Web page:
While the ultimate decisionmaking is that of the client, responsible members of the bar (while acting as counselors) should not advance a client's unlawful objectives nor facilitate the client's unlawful conduct. Any neophyte criminal defense practitioner should be able to discern the risks and liabilities inherent in failing to discern the limits of the dual roles.

It helps, of course, if the client is not a megalomaniac. To put a current twist on a hoary joke about federal judges, the most salient difference between God and George W. Bush is that God doesn't believe that He has been chosen by, and receives instruction from, Mr. Bush.
 

A few minor adds to Jack's excellent post. (1) The very large legal academy is supposed to articulate the basic right way of looking at issues with almost one voice. There will always be a Yoo or two, but we look to the academy to overwhelm such outliers. (2) The Supreme Court and the preponderance of intermediate appellate judges are supposed to play a role akin to the academics: keeping the extremists, the bad logicians, the overly politi cized, the intellectually corrupt from getting anywhere with their degrading views about the majestic law. (3) The ABA and similar legal institutions of civil society, perhaps less than the academy and the courts, are also supposed to condemn those who plainly wrong. For instance, the ABA president should be condemning the Administration's assertions about warrantless search.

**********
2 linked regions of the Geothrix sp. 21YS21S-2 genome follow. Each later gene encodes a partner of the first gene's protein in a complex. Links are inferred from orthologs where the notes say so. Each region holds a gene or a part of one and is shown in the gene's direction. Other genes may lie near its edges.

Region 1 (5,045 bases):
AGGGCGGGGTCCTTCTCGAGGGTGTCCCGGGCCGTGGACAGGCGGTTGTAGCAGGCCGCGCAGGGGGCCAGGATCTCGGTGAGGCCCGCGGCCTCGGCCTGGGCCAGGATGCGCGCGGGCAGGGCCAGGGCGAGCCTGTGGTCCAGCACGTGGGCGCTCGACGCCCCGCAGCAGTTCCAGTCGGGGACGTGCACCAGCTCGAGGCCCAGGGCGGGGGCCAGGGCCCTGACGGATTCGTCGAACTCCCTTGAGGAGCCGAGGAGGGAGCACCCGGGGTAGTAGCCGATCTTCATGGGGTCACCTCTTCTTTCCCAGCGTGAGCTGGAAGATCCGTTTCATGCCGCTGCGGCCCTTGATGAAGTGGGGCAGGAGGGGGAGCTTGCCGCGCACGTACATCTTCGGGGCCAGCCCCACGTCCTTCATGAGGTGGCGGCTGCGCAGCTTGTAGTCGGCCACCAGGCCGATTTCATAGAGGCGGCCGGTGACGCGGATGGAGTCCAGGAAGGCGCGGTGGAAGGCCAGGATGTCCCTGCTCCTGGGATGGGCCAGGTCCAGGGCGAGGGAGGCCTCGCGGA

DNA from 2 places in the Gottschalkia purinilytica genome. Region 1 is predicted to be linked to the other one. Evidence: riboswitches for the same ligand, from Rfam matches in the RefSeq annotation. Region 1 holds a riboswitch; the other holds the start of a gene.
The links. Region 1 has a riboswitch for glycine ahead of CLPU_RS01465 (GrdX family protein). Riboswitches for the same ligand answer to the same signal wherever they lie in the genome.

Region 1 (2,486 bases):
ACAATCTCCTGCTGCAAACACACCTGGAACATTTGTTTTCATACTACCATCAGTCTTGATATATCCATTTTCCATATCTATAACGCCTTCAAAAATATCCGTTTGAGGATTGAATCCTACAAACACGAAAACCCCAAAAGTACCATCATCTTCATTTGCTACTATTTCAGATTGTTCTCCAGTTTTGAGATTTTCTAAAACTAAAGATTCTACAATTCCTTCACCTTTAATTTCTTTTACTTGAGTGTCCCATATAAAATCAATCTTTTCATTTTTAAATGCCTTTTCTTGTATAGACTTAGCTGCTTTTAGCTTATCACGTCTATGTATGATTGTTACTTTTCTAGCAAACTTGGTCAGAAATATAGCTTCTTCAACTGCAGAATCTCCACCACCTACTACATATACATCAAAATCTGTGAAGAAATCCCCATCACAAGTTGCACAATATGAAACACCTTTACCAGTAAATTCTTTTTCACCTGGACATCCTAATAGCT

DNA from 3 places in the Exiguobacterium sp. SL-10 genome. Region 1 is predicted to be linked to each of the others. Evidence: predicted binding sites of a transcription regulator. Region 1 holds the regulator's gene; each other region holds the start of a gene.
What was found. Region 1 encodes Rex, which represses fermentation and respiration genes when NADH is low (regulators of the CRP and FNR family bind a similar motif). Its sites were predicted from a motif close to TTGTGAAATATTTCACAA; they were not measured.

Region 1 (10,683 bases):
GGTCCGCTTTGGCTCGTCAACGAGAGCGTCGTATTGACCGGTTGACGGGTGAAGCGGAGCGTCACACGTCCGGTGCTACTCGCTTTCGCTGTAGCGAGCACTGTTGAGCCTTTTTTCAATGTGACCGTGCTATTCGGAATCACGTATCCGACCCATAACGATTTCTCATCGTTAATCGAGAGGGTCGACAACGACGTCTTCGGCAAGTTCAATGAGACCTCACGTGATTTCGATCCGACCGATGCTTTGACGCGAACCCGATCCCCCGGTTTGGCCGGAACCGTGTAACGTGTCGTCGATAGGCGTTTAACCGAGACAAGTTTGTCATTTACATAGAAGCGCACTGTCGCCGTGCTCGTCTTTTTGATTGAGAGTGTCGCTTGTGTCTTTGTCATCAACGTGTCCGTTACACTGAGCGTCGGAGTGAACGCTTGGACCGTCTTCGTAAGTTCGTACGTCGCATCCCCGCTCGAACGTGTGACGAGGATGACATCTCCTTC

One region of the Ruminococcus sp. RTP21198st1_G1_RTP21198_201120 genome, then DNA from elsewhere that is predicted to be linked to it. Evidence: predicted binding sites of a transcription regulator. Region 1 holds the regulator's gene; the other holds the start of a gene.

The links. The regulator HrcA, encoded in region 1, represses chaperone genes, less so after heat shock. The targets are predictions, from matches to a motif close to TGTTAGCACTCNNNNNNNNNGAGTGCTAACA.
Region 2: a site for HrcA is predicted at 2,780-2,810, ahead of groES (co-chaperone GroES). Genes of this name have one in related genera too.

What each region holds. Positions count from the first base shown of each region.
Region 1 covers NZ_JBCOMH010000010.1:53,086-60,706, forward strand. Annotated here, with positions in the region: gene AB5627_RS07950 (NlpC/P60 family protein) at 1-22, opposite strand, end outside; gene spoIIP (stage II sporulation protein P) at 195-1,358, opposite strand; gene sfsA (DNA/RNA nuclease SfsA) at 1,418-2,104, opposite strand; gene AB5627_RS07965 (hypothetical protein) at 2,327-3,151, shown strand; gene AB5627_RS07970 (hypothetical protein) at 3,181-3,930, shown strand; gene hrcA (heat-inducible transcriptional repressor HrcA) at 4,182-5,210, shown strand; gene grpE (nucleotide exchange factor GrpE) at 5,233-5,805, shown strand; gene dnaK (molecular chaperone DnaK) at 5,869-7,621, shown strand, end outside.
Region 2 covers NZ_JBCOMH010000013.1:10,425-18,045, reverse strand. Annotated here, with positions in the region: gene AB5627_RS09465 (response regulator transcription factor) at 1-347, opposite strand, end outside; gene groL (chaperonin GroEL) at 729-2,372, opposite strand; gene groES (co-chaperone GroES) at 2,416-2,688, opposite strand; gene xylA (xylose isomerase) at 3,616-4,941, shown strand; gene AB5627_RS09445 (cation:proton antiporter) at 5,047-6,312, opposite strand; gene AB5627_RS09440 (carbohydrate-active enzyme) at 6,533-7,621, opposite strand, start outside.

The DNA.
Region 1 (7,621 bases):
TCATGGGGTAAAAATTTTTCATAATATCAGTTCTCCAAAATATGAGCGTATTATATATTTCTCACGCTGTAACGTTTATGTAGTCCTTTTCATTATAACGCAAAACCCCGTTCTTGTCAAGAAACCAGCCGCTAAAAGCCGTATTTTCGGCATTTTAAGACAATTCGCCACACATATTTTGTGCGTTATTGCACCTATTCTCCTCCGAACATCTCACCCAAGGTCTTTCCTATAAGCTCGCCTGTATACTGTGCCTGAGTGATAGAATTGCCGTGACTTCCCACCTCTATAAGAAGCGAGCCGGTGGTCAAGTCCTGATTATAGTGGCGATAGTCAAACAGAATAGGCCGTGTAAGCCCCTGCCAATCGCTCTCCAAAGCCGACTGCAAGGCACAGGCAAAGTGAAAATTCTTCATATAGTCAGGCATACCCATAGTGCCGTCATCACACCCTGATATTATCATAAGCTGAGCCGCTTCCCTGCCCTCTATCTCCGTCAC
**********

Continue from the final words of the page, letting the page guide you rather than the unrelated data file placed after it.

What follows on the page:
Lawyers aren't just con men, they're tradesmen, comparable to atheletes in the sense that they play a game according to formal rules. [I know women who say the same thing abot sex]
And a respect for form is a kind of morality.
Fascism is an attack on the very idea of 'rules.'
 

One might add, I suppose, to the list of outlandish arguments that are nonetheless advanced and defended by prominent lawyers -- even accomplished scholars at the Yale Law School -- the claim that the First Amendment is violated by a policy requiring that schools receiving federal funds not discriminate against military recruiters.
 

Not only is there no argument so outlandish you can't find a lawyer advancing it, there's no argument so outlandish that, if it serves to excuse a federal usurpation of power, you can be sure the Supreme court won't find it persuasive.

Do the law schools still teach that sophistry is a vice?
 

Hypothetical scenario:

Lawyer (A) works for client (B).

A is aware that B has a problem with someone else (C), who seems to hold certain information that B would really like to know.

B seeks A’s professional advice regarding the limits of the law when it comes to obtaining such information, without C’s consent.

A produces a memo.

B then spies on, tortures and even kills C.